It bears emphasis that the presence of the required witnesses at the time of the apprehension and inventory, is mandatory, and that the law imposes the said requirement because their presence serves an essential purpose. In People v. Tomawis,[10] the Court elucidated on the purpose of the law in mandating the presence of the required witnesses as follows:
The presence of the witnesses from the DOJ, media, and from public elective office is necessary to protect against the possibility of planting, contamination, or loss of the seized drug. Using the language of the Court in People v. Mendoza,[11] without the insulating presence of the representative from the media or the DOJ and any elected public official during the seizure and marking of the drugs, the evils of switching, "planting" or contamination of the evidence that had tainted the buy-busts conducted under the regime of RA 6425 (Dangerous Drugs Act of 1972) again reared their ugly heads as to negate the integrity and credibility of the seizure and confiscation of the subject sachet that was evidence of the corpus delicti, and thus adversely affected the trustworthiness of the incrimination of the accused.

The presence of the three witnesses must be secured not only during the inventory but more importantly at the time of the warrantless arrest. It is at this point in which the presence of the three witnesses is most needed, as it is their presence at the time of seizure and confiscation that would belie any doubt as to the source, identity, and integrity of the seized drug. If the buy-bust operation is legitimately conducted, the presence of the insulating witnesses would also controvert the usual defense of frame-up as the witnesses would be able to testify that the buy­ bust operation and inventory of the seized drugs were done in their presence in accordance with Section 21 of RA 9165.

The practice of police operatives of not bringing to the intended place of arrest the three witnesses, when they could easily do so - and "calling them in" to the place of inventory to witness the inventory and photographing of the drugs only after the buy-bust operation has already been finished - does not achieve the purpose of the law in having these witnesses prevent or insulate against the planting of drugs.

To restate, the presence of the three witnesses at the time of seizure and confiscation of the drugs must be secured and complied with at the time of the warrantless arrest; such that they are required to be at or near the intended place of the arrest so that they can be ready to witness the inventory and photographing of the seized and confiscated drugs "immediately after seizure and confiscation".[12]
The prosecution has the burden of (1) proving its compliance with Section 21, RA 9165, and (2) providing a sufficient explanation in case of non­-compliance. As the Court en banc unanimously held in the recent case of People v. Lim:[13]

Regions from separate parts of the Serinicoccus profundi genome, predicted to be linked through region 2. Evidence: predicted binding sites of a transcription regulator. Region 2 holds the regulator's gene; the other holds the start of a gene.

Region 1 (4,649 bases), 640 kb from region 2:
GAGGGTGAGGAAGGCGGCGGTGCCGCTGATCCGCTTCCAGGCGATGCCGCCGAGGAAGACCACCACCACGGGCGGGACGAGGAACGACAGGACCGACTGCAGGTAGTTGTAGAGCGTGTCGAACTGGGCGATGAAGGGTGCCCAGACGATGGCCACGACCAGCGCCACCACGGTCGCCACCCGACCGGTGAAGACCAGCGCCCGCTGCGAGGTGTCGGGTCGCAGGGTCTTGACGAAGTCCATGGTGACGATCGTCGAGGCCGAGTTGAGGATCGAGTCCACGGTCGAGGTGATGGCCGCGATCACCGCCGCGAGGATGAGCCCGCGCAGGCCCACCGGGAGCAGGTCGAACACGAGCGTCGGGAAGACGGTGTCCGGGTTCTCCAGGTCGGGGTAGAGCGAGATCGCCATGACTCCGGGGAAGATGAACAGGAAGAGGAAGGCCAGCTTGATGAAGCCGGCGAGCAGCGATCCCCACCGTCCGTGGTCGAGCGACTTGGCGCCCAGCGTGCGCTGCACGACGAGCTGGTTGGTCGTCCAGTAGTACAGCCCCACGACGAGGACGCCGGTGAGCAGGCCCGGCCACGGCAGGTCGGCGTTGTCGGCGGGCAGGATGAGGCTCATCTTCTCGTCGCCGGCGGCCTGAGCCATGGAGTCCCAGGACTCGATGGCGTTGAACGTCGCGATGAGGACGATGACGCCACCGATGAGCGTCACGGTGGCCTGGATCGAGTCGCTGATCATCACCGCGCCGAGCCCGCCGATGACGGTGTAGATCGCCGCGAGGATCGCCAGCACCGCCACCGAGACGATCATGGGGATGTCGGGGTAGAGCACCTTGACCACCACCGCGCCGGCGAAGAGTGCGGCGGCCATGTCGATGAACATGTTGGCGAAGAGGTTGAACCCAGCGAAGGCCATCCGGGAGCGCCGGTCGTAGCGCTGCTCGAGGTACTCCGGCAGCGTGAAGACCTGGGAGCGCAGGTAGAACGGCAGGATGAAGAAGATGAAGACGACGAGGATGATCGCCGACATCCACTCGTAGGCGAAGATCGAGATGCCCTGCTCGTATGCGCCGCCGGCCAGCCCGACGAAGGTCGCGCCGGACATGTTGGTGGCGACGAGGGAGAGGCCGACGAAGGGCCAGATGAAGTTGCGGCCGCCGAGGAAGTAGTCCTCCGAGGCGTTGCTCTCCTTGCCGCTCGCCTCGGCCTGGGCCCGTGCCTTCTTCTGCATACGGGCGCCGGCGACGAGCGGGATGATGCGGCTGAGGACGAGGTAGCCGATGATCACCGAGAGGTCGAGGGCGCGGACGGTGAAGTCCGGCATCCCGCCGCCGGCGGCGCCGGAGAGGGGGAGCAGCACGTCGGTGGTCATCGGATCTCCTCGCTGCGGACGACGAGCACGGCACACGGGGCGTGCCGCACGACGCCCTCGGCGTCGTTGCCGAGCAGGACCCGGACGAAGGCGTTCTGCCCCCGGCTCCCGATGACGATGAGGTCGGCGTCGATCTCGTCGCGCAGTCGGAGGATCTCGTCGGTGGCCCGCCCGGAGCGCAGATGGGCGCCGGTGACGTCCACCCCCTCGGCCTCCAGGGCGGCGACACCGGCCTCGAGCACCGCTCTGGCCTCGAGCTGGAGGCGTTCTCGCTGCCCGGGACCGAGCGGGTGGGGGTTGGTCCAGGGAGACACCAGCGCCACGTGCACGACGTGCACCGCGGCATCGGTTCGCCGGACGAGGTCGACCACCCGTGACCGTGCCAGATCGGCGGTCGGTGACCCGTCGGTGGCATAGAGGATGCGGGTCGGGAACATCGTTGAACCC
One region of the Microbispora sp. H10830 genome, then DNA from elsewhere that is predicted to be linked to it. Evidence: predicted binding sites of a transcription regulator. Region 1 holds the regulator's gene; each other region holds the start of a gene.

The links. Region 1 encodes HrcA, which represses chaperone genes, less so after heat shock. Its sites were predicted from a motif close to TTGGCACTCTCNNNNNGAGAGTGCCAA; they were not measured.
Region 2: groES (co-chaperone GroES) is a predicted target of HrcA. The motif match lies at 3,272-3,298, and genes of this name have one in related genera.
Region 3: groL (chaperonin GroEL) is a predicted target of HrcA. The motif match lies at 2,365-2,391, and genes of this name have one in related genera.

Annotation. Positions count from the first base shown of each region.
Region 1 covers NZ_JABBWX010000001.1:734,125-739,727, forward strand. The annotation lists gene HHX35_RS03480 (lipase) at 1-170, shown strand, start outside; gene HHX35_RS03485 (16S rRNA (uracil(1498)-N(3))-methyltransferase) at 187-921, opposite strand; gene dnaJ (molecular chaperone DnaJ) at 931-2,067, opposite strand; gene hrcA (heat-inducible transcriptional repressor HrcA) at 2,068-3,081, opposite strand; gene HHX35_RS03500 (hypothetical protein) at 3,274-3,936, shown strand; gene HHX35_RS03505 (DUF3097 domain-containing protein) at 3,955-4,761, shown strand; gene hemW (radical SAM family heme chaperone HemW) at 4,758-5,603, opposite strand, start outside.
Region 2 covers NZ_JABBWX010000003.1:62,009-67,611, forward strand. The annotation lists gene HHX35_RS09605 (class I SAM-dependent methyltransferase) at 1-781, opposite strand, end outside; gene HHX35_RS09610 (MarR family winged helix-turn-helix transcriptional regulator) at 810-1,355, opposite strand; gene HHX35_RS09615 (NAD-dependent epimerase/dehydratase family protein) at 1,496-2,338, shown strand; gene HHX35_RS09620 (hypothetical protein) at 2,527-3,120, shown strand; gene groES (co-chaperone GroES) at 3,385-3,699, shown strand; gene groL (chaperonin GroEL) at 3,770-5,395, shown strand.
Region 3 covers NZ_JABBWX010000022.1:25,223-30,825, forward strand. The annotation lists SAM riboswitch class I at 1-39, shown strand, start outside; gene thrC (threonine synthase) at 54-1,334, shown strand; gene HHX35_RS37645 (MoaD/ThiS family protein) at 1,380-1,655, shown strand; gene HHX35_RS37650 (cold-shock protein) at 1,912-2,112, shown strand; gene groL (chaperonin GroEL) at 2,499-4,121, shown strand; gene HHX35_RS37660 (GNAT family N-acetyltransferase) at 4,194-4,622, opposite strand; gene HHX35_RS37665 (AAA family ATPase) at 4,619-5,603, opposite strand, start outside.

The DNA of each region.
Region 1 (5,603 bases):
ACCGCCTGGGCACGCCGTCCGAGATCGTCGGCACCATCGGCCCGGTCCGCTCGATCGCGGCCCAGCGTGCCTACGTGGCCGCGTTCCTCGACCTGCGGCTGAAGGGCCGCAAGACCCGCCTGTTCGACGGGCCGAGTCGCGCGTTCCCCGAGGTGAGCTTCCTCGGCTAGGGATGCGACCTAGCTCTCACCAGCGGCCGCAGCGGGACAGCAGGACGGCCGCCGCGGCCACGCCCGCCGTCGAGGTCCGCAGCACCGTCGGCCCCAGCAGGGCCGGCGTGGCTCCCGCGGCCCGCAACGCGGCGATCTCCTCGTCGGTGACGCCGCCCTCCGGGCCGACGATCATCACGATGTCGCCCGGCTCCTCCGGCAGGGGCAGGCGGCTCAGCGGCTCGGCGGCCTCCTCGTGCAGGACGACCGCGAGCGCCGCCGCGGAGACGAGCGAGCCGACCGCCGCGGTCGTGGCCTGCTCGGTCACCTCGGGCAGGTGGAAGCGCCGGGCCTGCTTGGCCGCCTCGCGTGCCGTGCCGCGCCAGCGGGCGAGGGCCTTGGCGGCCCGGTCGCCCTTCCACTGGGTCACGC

It must be alleged and proved that the presence of the three witnesses to the physical inventory and photograph of the illegal drug seized was not obtained due to reason/s such as:
(1) their attendance was impossible because the place of arrest was a remote area; (2) their safety during the inventory and photograph of the seized drugs was threatened by an immediate retaliatory action of the accused or any person/s acting for and in his/her behalf; (3) the elected official themselves were involved in the punishable acts sought to be apprehended; (4) earnest efforts to secure the presence of a DOJ or media representative and an elected public official within the period required under Article 125 of the Revised Penal Code prove futile through no fault of the arresting officers, who face the threat of being charged with arbitrary detention; or (5) time constraints and urgency of the anti-drug operations, which often rely on tips of confidential assets, prevented the law enforcers from obtaining the presence of the required witnesses even before the offenders could escape.[14]
To restate, the presence of the three witnesses at the time of seizure and confiscation of the drugs must be secured and complied with at the time of the buy-bust arrest; such that they are required to be at or near the intended place of the arrest so that they can be ready to witness the inventory and photographing of the seized and confiscated drugs "immediately after seizure and confiscation."

Section 21 of the IRR of RA 9165 (also called the saving clause) provides that "non-compliance of these requirements under justifiable grounds, as long as the integrity and the evidentiary value of the seized items are properly preserved by the apprehending officer/team, shall not render void and invalid such seizures and custody over said items." For this provision to be effective, however, the prosecution must (1) recognize any lapses on the part of the police officers and (2) be able to justify the same.[15] Breaches of the procedure contained in Section 21 committed by the police officers, left unacknowledged and unexplained by the State, militate against a finding of guilt beyond reasonable doubt against the accused as the integrity and evidentiary value of the corpus delicti had been compromised.[16]